Rachel has welcomed a further £105 million to support councils in ensuring that people currently accommodated in emergency accommodation do not return to the streets.

In March, the Government asked councils to place all rough sleepers in emergency accommodation. As a result, there are nearly 15,000 people accommodated in emergency accommodation, including those who have come directly from the streets, people previously housed in shared night shelters and people who have become vulnerable to homelessness and rough sleeping during the pandemic.

This additional funding will be used to support these rough sleepers and those at risk of homelessness into tenancies of their own, including through help with deposits for accommodation, and securing thousands of alternative rooms already available and ready for use, such as student accommodation.

This new funding takes the total amount provided this year by Government to support rough sleepers and those on the brink of becoming homeless to over half a billion pounds.

A further £16 million is also being provided so that vulnerable people currently in emergency accommodation can access they specialist help they need for substance misuse issues, in order to rebuild their lives and move towards work and education.

Rachel said: “Redditch Borough Council has done an outstanding job in getting rough sleepers of the streets and into emergency accommodation during this pandemic. Their hard-work & dedication has ensured all rough sleepers in Redditch are housed.

“This new funding announced by the Government will be used to support the rough sleepers in Redditch who have been placed in emergency accommodation. This will include helping them to secure tenancies of their own, including through help with deposits for accommodation, and securing thousands of alternative rooms already available and ready for use.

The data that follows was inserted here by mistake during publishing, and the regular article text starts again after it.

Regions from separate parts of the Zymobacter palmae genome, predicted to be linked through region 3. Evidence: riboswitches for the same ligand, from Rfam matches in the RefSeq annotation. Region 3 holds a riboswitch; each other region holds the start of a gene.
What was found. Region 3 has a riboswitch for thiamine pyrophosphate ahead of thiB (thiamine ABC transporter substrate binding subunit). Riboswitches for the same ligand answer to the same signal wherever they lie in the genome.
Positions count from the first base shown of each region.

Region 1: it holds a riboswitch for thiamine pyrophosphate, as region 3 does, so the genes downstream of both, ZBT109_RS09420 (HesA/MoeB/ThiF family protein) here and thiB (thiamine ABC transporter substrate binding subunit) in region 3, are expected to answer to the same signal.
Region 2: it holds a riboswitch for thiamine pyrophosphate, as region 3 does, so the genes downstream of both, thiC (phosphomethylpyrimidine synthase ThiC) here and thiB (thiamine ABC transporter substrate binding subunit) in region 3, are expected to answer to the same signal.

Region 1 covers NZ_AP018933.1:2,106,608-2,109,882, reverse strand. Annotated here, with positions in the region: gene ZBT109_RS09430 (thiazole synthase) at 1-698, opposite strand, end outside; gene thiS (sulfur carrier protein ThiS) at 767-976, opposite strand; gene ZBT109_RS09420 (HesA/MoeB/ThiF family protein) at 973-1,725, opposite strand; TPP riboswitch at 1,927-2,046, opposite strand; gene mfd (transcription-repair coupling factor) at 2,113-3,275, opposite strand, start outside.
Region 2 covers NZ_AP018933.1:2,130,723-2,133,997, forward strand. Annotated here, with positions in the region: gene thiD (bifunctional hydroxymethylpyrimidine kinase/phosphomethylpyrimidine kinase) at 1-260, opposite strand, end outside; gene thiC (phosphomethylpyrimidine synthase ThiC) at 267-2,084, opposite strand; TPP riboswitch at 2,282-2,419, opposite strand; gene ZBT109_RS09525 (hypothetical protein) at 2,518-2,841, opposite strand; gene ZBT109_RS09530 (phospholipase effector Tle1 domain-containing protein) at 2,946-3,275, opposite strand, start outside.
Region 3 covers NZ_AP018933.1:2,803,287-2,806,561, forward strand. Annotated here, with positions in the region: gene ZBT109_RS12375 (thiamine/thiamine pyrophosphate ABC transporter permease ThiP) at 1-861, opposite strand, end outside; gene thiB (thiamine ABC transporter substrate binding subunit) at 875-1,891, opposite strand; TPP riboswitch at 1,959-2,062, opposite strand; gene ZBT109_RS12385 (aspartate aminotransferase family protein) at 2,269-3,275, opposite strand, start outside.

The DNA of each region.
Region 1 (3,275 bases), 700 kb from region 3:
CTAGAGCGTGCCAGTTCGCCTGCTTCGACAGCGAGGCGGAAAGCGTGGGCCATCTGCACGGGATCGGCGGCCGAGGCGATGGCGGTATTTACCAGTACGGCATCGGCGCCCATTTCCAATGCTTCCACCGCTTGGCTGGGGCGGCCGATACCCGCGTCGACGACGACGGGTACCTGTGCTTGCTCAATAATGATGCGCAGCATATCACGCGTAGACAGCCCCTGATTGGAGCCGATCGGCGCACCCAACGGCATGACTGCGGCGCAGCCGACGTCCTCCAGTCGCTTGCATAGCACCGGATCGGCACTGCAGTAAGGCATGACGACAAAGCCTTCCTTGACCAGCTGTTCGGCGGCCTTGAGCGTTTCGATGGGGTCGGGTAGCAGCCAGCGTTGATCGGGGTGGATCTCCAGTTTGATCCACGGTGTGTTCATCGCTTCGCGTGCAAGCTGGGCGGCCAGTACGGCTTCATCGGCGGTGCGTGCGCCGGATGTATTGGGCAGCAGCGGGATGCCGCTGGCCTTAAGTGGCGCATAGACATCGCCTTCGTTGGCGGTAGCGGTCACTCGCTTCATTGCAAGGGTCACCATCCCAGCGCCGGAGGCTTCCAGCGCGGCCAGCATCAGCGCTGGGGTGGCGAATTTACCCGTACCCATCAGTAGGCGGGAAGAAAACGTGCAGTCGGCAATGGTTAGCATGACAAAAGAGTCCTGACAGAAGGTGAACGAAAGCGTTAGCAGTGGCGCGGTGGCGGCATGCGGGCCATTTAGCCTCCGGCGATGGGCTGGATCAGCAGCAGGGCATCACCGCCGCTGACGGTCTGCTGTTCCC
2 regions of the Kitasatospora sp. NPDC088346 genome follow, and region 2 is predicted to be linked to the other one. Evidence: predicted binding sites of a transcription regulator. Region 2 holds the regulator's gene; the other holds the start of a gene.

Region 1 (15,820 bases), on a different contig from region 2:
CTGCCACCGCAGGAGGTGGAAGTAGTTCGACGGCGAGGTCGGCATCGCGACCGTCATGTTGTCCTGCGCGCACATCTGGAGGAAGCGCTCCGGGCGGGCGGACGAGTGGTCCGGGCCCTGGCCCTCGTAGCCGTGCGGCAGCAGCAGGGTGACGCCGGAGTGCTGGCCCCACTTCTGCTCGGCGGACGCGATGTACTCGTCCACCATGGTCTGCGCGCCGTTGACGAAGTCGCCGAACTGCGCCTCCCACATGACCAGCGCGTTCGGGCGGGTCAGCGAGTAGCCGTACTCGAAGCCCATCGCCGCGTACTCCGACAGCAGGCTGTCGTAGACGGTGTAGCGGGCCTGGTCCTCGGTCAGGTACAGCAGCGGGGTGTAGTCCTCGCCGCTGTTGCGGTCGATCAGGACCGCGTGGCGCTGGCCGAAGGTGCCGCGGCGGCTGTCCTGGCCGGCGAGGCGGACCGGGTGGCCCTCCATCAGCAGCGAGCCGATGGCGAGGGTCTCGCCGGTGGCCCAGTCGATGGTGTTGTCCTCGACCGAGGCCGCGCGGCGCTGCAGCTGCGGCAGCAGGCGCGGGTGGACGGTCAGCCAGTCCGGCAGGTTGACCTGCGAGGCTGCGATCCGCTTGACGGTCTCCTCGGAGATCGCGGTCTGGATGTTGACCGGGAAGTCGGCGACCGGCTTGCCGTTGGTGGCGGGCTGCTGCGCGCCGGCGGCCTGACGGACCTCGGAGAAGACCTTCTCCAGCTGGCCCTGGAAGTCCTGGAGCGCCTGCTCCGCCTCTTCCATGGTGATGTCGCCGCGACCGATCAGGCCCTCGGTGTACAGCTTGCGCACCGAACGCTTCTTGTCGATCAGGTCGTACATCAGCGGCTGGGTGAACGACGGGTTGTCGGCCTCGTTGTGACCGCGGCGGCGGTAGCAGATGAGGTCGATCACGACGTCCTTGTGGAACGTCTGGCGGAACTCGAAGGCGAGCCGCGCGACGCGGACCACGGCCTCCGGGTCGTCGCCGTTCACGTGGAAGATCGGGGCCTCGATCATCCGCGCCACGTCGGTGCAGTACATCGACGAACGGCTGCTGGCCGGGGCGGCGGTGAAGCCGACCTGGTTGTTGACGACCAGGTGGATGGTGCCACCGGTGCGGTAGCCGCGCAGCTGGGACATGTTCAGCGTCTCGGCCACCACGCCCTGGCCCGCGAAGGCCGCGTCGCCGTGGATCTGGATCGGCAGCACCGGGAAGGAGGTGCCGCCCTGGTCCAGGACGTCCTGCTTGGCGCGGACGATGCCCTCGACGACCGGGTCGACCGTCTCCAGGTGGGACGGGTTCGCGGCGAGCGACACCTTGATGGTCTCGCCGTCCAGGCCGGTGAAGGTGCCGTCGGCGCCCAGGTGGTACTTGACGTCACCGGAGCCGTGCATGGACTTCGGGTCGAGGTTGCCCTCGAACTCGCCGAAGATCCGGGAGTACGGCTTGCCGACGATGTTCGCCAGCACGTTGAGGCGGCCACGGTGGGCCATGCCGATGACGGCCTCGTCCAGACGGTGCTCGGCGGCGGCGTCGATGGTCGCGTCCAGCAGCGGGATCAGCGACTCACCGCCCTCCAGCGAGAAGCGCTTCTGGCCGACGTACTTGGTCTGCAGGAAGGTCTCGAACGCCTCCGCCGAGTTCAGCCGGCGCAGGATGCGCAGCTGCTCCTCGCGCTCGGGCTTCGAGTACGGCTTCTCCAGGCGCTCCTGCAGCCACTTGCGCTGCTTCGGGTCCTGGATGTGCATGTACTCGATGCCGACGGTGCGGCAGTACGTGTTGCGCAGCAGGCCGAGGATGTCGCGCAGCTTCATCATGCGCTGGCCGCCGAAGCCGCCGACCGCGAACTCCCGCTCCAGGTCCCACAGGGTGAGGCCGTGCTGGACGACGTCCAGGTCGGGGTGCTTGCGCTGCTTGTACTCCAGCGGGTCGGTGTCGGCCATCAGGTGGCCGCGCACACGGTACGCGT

“This funding will ensure we continue to make huge strides in this Government’s determination to end rough sleeping by the end of this Parliament.”

The Government is committed to ending rough sleeping by the end of this Parliament, and has taken unprecedented steps to protect thousands of vulnerable rough sleepers and those at risk of becoming homeless through the pandemic, including:

  • Working collaboratively across Government, and with councils, health providers and charities, to offer emergency accommodation to almost 15,000 vulnerable people known to councils at the beginning of the pandemic.
  • Accelerating plans to put in place over 6,000 new supported homes as a landmark commitment to end rough sleeping – backed by £433 million of Government funding – with 3,300 of these becoming available in the next 12 months.
  • An initial £3.2 million given to councils at the beginning of the pandemic so they could take immediate action to support rough sleepers off the streets, and a further £3.2 billion of additional funding to help with the immediate pressures councils are facing.
  • The creation of the new Rough Sleeping Taskforce – led by Dame Louise Casey – which will lead the next phase of the Government’s support for rough sleepers during the pandemic.